Wednesday, November 9, 2011
Joyful - Orpheus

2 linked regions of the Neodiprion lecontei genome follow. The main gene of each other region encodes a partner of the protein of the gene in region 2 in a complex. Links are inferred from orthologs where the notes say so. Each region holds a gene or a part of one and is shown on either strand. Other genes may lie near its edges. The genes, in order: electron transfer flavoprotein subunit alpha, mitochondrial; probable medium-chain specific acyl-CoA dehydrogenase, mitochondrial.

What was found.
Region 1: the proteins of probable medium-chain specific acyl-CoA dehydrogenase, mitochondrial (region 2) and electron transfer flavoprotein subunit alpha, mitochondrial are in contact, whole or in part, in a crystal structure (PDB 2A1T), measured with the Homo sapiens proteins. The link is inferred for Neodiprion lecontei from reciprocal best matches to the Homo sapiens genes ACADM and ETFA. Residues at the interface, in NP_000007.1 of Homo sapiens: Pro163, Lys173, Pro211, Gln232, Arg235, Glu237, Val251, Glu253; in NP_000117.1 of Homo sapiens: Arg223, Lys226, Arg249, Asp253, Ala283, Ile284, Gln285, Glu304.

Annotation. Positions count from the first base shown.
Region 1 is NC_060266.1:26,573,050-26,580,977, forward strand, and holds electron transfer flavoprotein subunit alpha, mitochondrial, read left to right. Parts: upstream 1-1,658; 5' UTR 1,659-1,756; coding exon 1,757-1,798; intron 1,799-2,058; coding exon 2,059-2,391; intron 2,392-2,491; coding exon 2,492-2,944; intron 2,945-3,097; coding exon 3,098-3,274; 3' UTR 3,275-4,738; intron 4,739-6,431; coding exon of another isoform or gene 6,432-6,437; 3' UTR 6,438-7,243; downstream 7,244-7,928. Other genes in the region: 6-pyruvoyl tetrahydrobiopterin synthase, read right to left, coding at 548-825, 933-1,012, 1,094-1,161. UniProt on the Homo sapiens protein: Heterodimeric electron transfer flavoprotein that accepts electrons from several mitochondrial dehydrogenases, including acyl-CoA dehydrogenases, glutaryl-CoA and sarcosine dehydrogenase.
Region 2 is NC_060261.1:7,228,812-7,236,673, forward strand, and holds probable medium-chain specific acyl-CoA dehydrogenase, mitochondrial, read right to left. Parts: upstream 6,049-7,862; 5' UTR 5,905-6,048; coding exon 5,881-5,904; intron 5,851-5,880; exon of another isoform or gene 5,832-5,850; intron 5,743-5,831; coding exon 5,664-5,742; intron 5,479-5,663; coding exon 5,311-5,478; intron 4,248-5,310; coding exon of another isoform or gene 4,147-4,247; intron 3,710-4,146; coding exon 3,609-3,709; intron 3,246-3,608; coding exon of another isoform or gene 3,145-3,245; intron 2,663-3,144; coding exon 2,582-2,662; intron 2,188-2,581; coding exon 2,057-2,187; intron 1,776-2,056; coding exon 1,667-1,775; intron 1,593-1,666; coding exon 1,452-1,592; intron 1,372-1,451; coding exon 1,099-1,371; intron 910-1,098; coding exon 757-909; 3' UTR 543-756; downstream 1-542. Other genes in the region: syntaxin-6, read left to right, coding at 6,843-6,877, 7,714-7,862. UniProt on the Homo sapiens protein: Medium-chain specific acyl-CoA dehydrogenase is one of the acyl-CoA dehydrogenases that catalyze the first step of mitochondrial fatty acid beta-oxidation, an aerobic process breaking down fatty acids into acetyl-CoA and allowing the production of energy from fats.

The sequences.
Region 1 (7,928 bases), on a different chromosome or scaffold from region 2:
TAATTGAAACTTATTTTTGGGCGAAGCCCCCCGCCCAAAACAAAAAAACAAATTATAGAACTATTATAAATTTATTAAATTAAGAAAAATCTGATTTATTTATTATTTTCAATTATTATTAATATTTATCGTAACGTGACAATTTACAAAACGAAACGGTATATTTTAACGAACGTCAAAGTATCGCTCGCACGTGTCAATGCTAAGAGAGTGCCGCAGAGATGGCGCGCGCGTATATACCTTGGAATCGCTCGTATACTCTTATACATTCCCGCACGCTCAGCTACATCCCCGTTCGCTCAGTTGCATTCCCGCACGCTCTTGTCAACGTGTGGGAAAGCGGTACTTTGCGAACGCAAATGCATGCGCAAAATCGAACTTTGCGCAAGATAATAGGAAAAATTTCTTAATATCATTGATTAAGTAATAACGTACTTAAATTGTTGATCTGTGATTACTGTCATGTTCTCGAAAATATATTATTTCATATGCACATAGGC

I imagine that most record collectors are familiar with the story of the "Bosstown Sound." It was a notorious hype that attempted to position Boston as the successor to the San Francisco Sound in the late 1960s. It was a shameless bit of record industry chicanery that I first learned of reading Lillian Roxon's "Rock Encyclopedia" as a teenager. In recent years there has been some revisionist thinking on this topic and defenses of the groups associated with it. I like some of the groups, most notably the Beacon Street Union, Ultimate Spinach and Earth Opera but I still don't believe the hype. This group just reinforces my opinion. I only acquired the three MGM Orpheus albums last year when I came across them at the record mart at the Pasadena City College Flea Market and was able to get them at a bargain price. I became interested in them from reading reviews of the CD reissues of their original albums. When I initially listened to the albums though I was dismayed. I found the music sappy and boring. With repeated listenings my opinion improved, but I still think the group is pretty minor. This was the band's third album and is the one I like the best. Orpheus played soft rock for the most part, a cross between the commercial pop of a group like the Association and the more ambitious, personal music of a group like Free Design, but ultimately not as satisfying as either. There are some nice arrangements and lovely vocal harmonies but the music itself is often not very memorable. Most of the songs on this album were written by the group's guitarist, Bruce Arnold often in collaboration with the group's bassist Eric Gulliksen. They are mostly lugubrious love songs. "As They All Fall" is the prettiest with a pleasant string arrangement and elaborate vocal harmonies. "May I Look at You" has a jaunty melody and "I Can Make The Sun Rise" features some propulsive acoustic guitar work and a greater sense of urgency than most of the songs on the record. "Lovin' You" is the closest thing to a rock song on the album, it is guitar-driven and relatively fast paced and easily my favorite song on the record. The vocal interplay on "Joyful" is very enjoyable and I like the hooky bass line. It segues into the delicate album closer, the pretentiously titled "Of Enlightenment." "To Touch Our Love Again" is just too sappy for me but it does have an interesting arrangement. There are also three songs that were written by others. "By the Size of My Shoes" by Larry Weiss and Jimmy Wilson is the most successful of the three, it has a nice soulful feel to it which is unusual for this group. It would have been a tasty song for a guy like Jerry Butler. Fans of the Turtles will probably be shocked by the Orpheus version of Garry Bonner and Alan Gordon's "Me About You." The Turtles classic version was cheerful soaring sunshine pop. Orpheus slows down the song and sucks all the life out of it, they might as well be singing about their dead girlfriend it is so gloomy. The other non-original is "Brown Arms in Houston" by Lesley Miller and Joe Henry. It was a flop single for the group. It sounds like something Glen Campbell or even Andy Williams might have sung, middle of the road with a very slight country/soul feel. With repeated spins, I've come to like this album, but very little of it sticks with me when it is done playing. I do appreciate its intelligence and grace, I just wish the music was a little more distinctive. It sounds best late at night, during the day it bores me. Recommended for people who think the Association are too loud.